• When plasma cells were processed within three hours, both tube types showed similar performances though slightly higher concentrations of cfDNA were observed from plasma samples collected in cfDNA BCT tubes
  • When plasma cells were processed after three hours, cfDNA stability was guaranteed only when cfDNA BCT tubes were used
  • Plasma storage conditions (fresh or frozen samples) did not impact cfDNA recovery: median cfDNA quantity from 1 ml of plasma = 7.8 ng after immediate processing; 7.5 ng after < 6 months storage; 7.4 ng after > 6 months storage
  • The available 1–3 ml plasma collected in K2-EDTA tubes in the present study was considered sufficient for extraction and downstream amplification
Sequencing of IGH gene rearrangements in plasma samples
  • Samples available at study entry = genomic tumor cell DNA (tcDNA) and plasma cfDNA from 22 pts with a defined myeloma clonotype
  • IGH cfDNA sequencing generated an average of 210,056 reads (± 161,520 SD)
  • Mean number of sequences that passed quality filters = 77,188 (± 55,058 SD)
  • Percentage of predominant clones in MM plasma samples = 1.2–18% (n = 22 pts)
  • No predominant clones were observed among control plasma samples: mean 0.006 % (range, 0.002–1%) (n = 10 controls)
Prognostic value of clonotypic IGH cfDNA
  • Median frequency of PCs on BM biopsies (BMB) before therapy = 40% of BM leukocytes (range, 10–95%)
  • No significant correlation between PC frequency and the clonotypic cfDNA frequencies (r = 0.098, P = 0.6724)
  • No significant correlation between paraprotein levels and clonotypic cfDNA frequencies (r = -0.018, P = 0.9504)
  • Moderate positive correlation between serum-free light chain (sFLC) ratios and clonotypic cfDNA frequencies (r = 0.4567, P = 0.2552)
  • No significant correlation between BMB PCs and paraprotein levels (r = 0.289, P = 0.295)
  • No significant correlation between BMB PCs and sFLC ratios (r = -0.032, P = 0.8465)
  • Significant correlation between plasma sample NGS and BM PCs infiltration by MFC (r = 0.713, P = 0.0002)
  • Significant correlation between plasma sample NGS and tcDNA NGS (r = 0.45, P = 0.0354)
  • Levels of the tumor-associated clonotype in cfDNA distinguish between groups of pts with different prognosis (cut off value = 4.7% of total reads)
  • Pts with ≥ 4.7% (n =12) of the tumor-associated IGH sequence prior to therapy had significantly inferior progression-free survival (PFS) than pts with levels < 4.7% (n = 10) (median values = 268 vs 990 days; hazard risk (HR) = 3.507, P = 0.04988, Log-rank test)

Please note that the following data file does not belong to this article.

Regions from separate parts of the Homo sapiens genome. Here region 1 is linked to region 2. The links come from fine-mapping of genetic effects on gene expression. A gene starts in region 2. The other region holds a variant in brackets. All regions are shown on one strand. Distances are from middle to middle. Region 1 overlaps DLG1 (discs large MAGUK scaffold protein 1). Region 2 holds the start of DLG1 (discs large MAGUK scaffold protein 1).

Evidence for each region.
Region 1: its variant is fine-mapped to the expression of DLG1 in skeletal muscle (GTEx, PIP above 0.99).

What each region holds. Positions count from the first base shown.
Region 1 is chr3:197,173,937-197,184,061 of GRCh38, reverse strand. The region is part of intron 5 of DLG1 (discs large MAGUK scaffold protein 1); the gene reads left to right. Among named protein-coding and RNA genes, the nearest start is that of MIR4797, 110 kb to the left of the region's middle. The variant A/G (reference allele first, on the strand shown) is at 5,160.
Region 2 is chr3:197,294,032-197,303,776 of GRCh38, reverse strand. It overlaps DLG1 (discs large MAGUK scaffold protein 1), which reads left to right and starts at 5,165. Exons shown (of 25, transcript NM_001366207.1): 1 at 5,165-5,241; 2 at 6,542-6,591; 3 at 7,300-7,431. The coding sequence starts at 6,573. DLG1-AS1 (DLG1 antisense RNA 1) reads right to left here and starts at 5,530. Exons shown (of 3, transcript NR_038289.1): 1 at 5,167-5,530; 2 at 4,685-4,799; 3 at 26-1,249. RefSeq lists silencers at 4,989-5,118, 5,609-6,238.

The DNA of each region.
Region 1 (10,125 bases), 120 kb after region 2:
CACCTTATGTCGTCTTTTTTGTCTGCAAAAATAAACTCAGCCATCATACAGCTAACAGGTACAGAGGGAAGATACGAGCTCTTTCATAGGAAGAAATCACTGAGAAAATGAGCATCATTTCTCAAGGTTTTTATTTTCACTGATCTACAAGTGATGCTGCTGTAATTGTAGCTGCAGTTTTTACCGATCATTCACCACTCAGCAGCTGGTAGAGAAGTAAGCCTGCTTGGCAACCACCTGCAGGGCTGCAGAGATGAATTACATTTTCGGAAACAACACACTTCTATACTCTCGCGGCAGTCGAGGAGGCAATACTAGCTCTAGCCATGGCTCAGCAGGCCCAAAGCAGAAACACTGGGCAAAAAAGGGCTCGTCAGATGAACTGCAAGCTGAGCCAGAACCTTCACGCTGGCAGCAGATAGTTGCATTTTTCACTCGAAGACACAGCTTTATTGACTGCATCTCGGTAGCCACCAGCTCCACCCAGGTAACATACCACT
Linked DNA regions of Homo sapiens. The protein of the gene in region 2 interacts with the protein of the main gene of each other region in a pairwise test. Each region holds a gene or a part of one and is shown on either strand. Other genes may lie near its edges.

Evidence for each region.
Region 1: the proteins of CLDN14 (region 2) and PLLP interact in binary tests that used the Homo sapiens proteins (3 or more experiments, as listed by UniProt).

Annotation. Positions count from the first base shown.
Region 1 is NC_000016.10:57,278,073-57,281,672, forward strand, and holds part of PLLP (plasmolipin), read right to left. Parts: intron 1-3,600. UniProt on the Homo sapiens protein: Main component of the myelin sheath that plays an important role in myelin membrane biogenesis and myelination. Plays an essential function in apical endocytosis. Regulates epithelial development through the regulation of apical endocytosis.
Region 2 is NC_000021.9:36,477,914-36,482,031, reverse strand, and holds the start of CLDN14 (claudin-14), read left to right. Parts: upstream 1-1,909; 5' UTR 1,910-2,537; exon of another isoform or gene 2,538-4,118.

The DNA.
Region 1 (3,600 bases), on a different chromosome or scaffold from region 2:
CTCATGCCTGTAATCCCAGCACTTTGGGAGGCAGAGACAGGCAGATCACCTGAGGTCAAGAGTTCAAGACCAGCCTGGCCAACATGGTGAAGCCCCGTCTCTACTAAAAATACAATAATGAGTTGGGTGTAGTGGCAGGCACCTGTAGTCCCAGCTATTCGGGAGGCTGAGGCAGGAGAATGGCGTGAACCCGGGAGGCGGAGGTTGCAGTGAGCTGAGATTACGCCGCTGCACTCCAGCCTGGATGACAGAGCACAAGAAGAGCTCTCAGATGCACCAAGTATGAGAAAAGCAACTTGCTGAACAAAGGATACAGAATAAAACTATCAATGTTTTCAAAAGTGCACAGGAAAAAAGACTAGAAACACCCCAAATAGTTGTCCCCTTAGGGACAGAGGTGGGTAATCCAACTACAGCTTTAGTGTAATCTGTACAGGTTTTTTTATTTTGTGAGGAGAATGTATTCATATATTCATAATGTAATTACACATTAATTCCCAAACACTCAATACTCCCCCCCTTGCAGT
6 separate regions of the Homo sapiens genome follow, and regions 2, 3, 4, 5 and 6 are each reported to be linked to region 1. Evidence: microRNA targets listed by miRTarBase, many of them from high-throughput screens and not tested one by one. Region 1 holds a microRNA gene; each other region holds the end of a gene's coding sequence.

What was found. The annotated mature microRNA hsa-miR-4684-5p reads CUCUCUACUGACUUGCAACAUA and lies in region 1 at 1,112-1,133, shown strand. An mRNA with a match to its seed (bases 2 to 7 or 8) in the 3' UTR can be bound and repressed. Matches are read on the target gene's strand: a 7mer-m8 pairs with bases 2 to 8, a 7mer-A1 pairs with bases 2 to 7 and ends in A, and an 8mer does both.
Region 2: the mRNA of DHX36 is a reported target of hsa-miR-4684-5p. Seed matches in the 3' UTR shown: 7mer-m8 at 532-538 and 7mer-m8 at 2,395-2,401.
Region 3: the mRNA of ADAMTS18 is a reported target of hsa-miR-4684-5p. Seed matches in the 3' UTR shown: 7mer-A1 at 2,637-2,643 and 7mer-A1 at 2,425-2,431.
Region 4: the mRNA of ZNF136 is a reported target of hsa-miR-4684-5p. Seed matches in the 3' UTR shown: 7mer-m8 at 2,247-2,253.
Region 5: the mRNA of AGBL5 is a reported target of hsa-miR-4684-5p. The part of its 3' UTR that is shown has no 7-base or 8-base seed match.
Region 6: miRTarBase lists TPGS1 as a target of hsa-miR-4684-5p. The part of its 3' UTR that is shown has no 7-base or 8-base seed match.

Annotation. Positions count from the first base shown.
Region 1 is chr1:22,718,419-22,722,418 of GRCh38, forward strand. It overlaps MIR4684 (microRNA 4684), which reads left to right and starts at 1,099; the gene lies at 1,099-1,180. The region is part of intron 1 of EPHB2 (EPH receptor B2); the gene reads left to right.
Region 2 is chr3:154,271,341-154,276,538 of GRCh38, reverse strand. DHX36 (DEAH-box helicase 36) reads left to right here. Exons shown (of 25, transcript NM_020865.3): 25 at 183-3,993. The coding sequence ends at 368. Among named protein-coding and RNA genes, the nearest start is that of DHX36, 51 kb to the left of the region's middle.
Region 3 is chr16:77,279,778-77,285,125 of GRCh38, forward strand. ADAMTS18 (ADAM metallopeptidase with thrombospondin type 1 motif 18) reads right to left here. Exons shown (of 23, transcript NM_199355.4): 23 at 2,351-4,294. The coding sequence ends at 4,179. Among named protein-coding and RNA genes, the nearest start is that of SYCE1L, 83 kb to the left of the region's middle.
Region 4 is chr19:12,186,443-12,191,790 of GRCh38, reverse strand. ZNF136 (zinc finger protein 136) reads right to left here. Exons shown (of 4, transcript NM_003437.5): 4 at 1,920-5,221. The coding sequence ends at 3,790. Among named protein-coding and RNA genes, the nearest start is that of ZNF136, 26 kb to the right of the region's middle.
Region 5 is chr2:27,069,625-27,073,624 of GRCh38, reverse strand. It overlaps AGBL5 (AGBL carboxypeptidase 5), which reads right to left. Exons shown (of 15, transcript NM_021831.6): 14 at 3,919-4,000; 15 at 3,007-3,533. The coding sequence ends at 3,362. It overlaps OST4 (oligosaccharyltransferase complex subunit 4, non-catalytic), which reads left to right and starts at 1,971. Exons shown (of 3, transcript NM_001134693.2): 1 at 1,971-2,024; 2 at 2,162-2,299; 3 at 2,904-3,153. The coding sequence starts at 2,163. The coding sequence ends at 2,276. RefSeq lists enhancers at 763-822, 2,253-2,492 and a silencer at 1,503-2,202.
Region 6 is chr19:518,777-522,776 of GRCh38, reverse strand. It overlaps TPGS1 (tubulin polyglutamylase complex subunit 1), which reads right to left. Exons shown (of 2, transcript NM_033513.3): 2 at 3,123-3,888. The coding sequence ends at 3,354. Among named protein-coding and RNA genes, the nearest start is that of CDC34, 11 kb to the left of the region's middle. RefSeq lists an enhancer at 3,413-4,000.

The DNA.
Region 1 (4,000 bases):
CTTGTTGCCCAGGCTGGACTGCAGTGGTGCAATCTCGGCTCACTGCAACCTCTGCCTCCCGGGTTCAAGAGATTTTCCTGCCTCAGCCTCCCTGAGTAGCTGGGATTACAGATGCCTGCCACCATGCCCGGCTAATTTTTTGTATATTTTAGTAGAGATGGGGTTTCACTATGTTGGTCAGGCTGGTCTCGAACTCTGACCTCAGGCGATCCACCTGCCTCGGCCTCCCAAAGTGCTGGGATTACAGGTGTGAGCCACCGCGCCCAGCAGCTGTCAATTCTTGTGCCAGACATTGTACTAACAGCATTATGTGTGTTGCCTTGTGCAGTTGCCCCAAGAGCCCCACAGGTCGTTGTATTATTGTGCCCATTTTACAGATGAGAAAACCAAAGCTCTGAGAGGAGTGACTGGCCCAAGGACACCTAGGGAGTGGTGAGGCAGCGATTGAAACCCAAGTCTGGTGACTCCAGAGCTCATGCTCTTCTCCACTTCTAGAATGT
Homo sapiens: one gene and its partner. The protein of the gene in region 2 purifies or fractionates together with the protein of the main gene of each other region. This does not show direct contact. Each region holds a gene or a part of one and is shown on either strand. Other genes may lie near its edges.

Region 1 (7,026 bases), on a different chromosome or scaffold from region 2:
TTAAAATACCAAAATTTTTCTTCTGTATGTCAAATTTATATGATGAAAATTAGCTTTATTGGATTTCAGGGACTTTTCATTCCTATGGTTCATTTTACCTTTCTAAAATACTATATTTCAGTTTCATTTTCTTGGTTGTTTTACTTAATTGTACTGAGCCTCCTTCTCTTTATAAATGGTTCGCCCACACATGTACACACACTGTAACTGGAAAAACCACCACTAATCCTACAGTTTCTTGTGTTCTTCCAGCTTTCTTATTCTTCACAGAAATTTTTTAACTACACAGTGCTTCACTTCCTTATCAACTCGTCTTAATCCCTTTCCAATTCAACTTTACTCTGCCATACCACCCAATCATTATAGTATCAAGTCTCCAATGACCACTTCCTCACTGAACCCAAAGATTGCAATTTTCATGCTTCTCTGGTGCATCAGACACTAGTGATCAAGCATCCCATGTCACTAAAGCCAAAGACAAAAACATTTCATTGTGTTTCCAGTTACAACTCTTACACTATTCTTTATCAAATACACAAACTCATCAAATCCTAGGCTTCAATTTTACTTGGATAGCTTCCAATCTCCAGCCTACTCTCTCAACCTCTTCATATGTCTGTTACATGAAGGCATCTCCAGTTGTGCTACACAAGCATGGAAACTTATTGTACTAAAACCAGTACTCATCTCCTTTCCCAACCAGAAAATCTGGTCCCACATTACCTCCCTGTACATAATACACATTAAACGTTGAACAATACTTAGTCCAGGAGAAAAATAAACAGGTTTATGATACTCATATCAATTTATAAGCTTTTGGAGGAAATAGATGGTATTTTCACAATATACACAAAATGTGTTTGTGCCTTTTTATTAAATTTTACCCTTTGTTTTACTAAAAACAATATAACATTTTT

• Higher numbers of PCs calculated by MFC were also associated with poorer PFS (median percentage as cut-off value = 8.8%) (median values = 268 vs 545 days; HR = 3.745, P = 0.04655, Log-rank test)
Disease monitoring by clonotypic IGH cfDNA
  • Longitudinal analysis of clonal IGH cfDNA = 70 plasma samples analyzed (22 pts)
  • Tumor-associated clonotype could be tracked over time in plasma samples
  • MRD monitoring using MFC: 1 x 106 cellular events; median frequency of detection of residual cells = 0.00065 tumor cells out of the total events analyzed (range, 0.00000668–0.027)
  • MRD-negativity = < 50 aberrant-phenotype PCs were detected; 6 pts achieved MRD-negativity
  • High-level correlation between cfDNA NGS and MFC data (r = 0.5831, P = 0.0044)
  • Prolonged PFS for the 6 pts with MRD-negativity (P < 0.001); frequencies of the cfDNA rearrangement < 10-5
  • Mean PFS ± SD in relation to clonotypic cfDNA frequencies: for frequencies < 10-5 = 714 ± 327 days (n = 6 pts); for frequencies ≥ 10-5–≤ 10-4 = 325 ± 75 days (n = 9 pts); for frequencies > 10-4 = 143 ± 59 (n = 7 pts)

This report evaluates for the first time the clinical significance of cfDNA using an IGH deep-sequencing method. Analysis of cfDNA gives rise to results similar to those obtained using MFC. Future studies can expand these promising results by exploring further the sensitivity of cfDNA as a MM biomarker.


Biancon G. et al.Non-invasive molecular monitoring in multiple myeloma patients using cell-free tumor DNA: a pilot study. The Journal of Molecular Diagnostics. 2018 Aug 27. pii: S1525-1578(18)30063-1. DOI: 10.1016/j.jmoldx.2018.07.006. [Epub ahead of print].